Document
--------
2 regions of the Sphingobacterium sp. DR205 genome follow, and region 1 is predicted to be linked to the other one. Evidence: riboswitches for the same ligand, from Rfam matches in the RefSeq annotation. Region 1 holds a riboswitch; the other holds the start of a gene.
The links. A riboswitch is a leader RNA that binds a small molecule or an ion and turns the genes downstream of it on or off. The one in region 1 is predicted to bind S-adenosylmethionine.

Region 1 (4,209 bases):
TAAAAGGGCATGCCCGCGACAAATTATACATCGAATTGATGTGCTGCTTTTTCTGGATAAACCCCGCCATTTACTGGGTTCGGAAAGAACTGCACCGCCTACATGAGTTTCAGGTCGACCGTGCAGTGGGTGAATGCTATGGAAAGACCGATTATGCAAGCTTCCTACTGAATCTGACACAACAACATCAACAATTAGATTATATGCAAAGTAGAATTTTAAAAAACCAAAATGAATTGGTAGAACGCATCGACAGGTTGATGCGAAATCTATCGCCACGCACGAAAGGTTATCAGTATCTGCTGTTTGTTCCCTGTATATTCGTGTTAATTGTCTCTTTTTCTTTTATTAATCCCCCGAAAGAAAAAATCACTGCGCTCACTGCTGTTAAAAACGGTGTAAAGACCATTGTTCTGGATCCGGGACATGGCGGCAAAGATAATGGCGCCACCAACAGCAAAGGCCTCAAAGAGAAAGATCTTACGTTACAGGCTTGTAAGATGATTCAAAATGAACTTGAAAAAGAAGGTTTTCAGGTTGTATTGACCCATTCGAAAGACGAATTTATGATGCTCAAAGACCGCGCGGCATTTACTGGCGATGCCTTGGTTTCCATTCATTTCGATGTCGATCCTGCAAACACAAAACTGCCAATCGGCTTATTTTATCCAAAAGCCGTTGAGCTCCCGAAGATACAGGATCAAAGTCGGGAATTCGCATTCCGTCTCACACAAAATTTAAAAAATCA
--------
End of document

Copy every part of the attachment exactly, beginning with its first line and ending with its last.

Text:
2 regions of the Sphingobacterium sp. DR205 genome follow, and region 1 is predicted to be linked to the other one. Evidence: riboswitches for the same ligand, from Rfam matches in the RefSeq annotation. Region 1 holds a riboswitch; the other holds the start of a gene.
The links. A riboswitch is a leader RNA that binds a small molecule or an ion and turns the genes downstream of it on or off. The one in region 1 is predicted to bind S-adenosylmethionine.

Region 1 (4,209 bases):
TAAAAGGGCATGCCCGCGACAAATTATACATCGAATTGATGTGCTGCTTTTTCTGGATAAACCCCGCCATTTACTGGGTTCGGAAAGAACTGCACCGCCTACATGAGTTTCAGGTCGACCGTGCAGTGGGTGAATGCTATGGAAAGACCGATTATGCAAGCTTCCTACTGAATCTGACACAACAACATCAACAATTAGATTATATGCAAAGTAGAATTTTAAAAAACCAAAATGAATTGGTAGAACGCATCGACAGGTTGATGCGAAATCTATCGCCACGCACGAAAGGTTATCAGTATCTGCTGTTTGTTCCCTGTATATTCGTGTTAATTGTCTCTTTTTCTTTTATTAATCCCCCGAAAGAAAAAATCACTGCGCTCACTGCTGTTAAAAACGGTGTAAAGACCATTGTTCTGGATCCGGGACATGGCGGCAAAGATAATGGCGCCACCAACAGCAAAGGCCTCAAAGAGAAAGATCTTACGTTACAGGCTTGTAAGATGATTCAAAATGAACTTGAAAAAGAAGGTTTTCAGGTTGTATTGACCCATTCGAAAGACGAATTTATGATGCTCAAAGACCGCGCGGCATTTACTGGCGATGCCTTGGTTTCCATTCATTTCGATGTCGATCCTGCAAACACAAAACTGCCAATCGGCTTATTTTATCCAAAAGCCGTTGAGCTCCCGAAGATACAGGATCAAAGTCGGGAATTCGCATTCCGTCTCACACAAAATTTAAAAAATCA